Once you've started on your treatment plan—which may include lifestyle changes, medication, or both—you may be wondering what else you can do to adjust to your life after a stroke or TIA (transient ischemic attack or "mini-stroke"). You may be struggling with the emotions that come with experiencing a life-changing health event, and knowing you have an increased risk of it happening again.
Everyone's recovery is unique—and has its own unique timeline. But there's a lot you can do to help manage both the physical and emotional roller coasters of stroke recovery.
Some tips for managing life after a stroke: (click on a topic to expand)
Talk openly about your fears and concerns
It's normal to be scared, depressed, or anxious after a stroke or TIA. You may worry about your risk of another stroke, how any lasting disabilities will change your life, and the uncertainty of what's to come. It's important to get these fears out in the open. Tell your healthcare team—and your family—how you feel, so they can understand and help you through.
Get to know your rehab team
Depending on the severity of your stroke, you may need rehabilitation therapy—either at home or at an inpatient rehab center. Rehab may include physical, speech, or occupational (working on everyday skills like dressing and eating) therapy.
Rehab can be difficult and frustrating at times. But remember that the goal of rehab is to help you improve your physical, mental, and emotional functions—so you can get back as much independence as possible. As you work with your rehab team, get to know the people helping you. That way, you'll feel comfortable expressing your feelings and concerns.
Do as much as you can for yourself
Getting back your independence is a big part of your recovery. You may begin to feel more confident as you do things—like getting dressed or eating—on your own. If you're having trouble with these activities, there are many ways to help make them easier.
To make it easier to dress yourself:
- Avoid clothes with tight sleeves, armholes, pant legs, and waistlines
- Avoid clothes you have to pull over your head
- Wear clothes that open and close in front
- Do your best to find clothes with Velcro instead of buttons, zippers, and shoelaces
To make eating easier, go to a medical supply store—or even online—to find tools
- Forks, spoons, and knives with bigger handles for easy gripping
- Rocker knives that allow you to cut food with one hand
- Rings you can put on your plate to keep food from being pushed off
Find ways to keep doing the things you love
Yes, your abilities may have changed. But that doesn't mean you can't still enjoy many of your favorite activities. In fact, enjoyable activities can help to ease stress, make you feel better about your life, and help connect you to others. Most activities can be adapted so that you can keep doing them—even if you're in a wheelchair or need help standing:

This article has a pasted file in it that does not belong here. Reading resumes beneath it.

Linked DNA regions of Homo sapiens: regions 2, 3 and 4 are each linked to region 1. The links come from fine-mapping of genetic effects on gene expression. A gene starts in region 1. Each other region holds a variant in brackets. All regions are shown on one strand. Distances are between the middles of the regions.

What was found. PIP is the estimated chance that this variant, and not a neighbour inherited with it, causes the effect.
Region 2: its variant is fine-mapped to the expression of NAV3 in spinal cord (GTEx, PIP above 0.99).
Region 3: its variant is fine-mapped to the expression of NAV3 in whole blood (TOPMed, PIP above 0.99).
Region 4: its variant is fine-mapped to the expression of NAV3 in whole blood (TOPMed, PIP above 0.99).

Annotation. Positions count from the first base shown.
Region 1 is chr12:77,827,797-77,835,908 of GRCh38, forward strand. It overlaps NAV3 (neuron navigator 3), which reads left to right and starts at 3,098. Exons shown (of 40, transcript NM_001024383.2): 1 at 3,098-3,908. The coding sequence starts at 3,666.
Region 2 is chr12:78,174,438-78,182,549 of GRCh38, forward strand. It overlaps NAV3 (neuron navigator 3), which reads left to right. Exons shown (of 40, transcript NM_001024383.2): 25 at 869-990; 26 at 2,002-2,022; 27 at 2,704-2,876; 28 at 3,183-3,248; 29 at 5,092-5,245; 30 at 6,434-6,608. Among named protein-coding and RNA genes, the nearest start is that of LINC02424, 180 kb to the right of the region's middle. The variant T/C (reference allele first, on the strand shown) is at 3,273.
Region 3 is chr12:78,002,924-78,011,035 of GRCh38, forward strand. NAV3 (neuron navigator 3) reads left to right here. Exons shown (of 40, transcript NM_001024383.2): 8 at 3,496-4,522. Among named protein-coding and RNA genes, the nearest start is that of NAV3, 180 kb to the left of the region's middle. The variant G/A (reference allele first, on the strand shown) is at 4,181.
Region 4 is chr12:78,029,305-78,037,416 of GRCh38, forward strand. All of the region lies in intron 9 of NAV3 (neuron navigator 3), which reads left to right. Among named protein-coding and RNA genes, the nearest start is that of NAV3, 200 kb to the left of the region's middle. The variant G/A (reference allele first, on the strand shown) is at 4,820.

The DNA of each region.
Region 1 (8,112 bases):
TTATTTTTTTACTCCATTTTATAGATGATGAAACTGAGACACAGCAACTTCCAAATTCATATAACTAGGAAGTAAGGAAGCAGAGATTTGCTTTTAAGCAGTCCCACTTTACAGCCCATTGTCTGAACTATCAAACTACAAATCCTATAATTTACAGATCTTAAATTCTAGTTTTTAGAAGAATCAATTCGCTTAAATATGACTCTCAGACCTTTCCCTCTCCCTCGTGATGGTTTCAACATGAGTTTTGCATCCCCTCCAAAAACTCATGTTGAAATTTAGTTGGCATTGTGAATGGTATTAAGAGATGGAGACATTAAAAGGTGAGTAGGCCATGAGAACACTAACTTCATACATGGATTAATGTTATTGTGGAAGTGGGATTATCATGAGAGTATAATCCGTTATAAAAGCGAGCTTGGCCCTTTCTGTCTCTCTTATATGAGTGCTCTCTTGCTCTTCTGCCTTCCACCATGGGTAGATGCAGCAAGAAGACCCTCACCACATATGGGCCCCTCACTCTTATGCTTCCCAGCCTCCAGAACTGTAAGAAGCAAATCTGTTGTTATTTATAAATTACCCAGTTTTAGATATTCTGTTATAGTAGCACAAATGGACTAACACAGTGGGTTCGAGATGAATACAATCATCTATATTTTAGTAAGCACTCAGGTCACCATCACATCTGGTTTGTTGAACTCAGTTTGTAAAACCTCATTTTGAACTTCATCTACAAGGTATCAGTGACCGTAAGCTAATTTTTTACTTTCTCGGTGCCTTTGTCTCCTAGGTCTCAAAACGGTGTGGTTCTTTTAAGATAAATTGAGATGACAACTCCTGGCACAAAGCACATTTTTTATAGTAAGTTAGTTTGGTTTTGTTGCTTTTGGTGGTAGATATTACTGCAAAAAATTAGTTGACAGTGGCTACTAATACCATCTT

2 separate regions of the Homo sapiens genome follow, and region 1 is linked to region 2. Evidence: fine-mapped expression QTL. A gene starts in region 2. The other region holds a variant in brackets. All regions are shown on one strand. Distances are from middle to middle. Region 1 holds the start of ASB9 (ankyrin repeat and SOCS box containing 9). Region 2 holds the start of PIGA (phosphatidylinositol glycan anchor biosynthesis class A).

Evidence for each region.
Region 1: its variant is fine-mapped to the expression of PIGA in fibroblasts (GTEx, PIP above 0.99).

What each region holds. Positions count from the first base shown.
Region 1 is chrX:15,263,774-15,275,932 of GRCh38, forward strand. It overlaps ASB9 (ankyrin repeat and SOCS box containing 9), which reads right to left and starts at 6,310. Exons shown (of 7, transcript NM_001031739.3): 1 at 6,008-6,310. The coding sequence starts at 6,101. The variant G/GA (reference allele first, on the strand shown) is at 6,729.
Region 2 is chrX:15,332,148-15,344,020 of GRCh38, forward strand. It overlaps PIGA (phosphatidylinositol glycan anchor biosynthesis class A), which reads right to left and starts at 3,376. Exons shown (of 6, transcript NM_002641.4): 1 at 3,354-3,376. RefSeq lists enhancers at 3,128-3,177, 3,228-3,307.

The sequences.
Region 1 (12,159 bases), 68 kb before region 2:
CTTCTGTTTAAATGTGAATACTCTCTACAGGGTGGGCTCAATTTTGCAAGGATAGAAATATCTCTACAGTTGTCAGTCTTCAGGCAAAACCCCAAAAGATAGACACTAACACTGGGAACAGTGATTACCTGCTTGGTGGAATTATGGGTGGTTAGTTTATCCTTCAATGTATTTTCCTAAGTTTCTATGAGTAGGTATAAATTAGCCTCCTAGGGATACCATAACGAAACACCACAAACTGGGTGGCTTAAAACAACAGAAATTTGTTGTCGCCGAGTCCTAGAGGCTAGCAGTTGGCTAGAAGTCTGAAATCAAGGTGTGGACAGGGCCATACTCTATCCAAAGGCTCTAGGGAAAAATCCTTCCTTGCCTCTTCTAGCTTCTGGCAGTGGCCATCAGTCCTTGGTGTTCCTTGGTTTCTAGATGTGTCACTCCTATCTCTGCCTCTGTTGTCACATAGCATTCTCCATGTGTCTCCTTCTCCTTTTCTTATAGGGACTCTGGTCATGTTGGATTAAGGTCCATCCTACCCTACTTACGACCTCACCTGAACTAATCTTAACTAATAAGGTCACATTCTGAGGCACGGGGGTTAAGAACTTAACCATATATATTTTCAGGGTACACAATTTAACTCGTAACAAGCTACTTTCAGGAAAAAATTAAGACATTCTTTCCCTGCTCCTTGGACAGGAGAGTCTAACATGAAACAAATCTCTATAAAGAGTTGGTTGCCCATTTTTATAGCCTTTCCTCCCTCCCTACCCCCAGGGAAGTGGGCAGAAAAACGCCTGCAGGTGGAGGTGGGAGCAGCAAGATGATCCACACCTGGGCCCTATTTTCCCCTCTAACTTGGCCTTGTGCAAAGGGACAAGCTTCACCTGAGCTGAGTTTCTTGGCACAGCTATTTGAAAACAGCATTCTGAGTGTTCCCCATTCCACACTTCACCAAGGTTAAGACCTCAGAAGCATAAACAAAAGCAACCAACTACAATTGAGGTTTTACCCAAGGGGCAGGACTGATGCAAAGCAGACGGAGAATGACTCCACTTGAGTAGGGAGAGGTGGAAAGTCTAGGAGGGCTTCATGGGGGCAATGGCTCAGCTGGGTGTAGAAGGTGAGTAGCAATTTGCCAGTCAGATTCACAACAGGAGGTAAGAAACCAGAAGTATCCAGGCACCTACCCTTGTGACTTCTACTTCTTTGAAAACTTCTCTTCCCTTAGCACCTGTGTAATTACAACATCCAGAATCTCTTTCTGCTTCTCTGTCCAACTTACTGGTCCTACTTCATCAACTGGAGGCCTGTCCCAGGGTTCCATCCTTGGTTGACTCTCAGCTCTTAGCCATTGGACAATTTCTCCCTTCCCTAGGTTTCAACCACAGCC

- Look for large-type or audio books if you love to read but have vision issues
- Look for special clamps and other materials to hold fabric in place if you enjoy sewing but have issues with your hands
- Bring the plants inside to the windowsill if you like gardening but can no longer get down on your knees in the dirt
- Look for ways to get out of the house and into your community, whether it's at the movies, the library, or the park
It's normal to feel overwhelmed after a stroke. And it's also normal to feel discouraged as long-term recovery begins to slow in the months after you get home. You may even find that you need to find new—or modified—activities that fit with your new physical limitations.
Creating a plan, with the help of your family and caregivers, can help you feel more in control over your recovery. And setting short, attainable goals can help you keep from getting discouraged when recovery seems slow.
Keep in mind that your goals should be:
- Realistic: What can you reasonably accomplish with your new limitations?
- Flexible: How can you leave room for unexpected changes?
- Broken out into specific areas: What can you accomplish to improve your physical rehabilitation and your recreational interests and social activities?
- Measurable: How will you know when you've accomplished your goals?
Be sure to take your time and plan both short-term goals—like walking around the block—to keep you focused on successes as well as related long-term goals—like joining a walking club—to achieve your full potential.
Join a support group
Socializing is also important for your recovery. Your family and friends can be an excellent source of support by helping you to plan and join in social activities and keep in contact with others.
You may also want to consider joining a support group, where you can meet other people who can relate to what you're going through. A support group can be a place to share your story and your concerns, get tips from other stroke survivors, and make new friends. You can find a local support group through the National Stroke Association. Just call 1-800-STROKES or visit www.stroke.org, look for the "Recovery" section, and choose "Stroke Support Groups."
Learn as much as you can about your condition
As with any health condition, it's important to stay informed. That way, you have the information and motivation you need to partner with your doctor and do your part to help manage your risk of a subsequent stroke.
You can get additional support through the AGGRENOX Taking Smart Steps™ program and several national organizations and other resources.
Next: Ongoing Support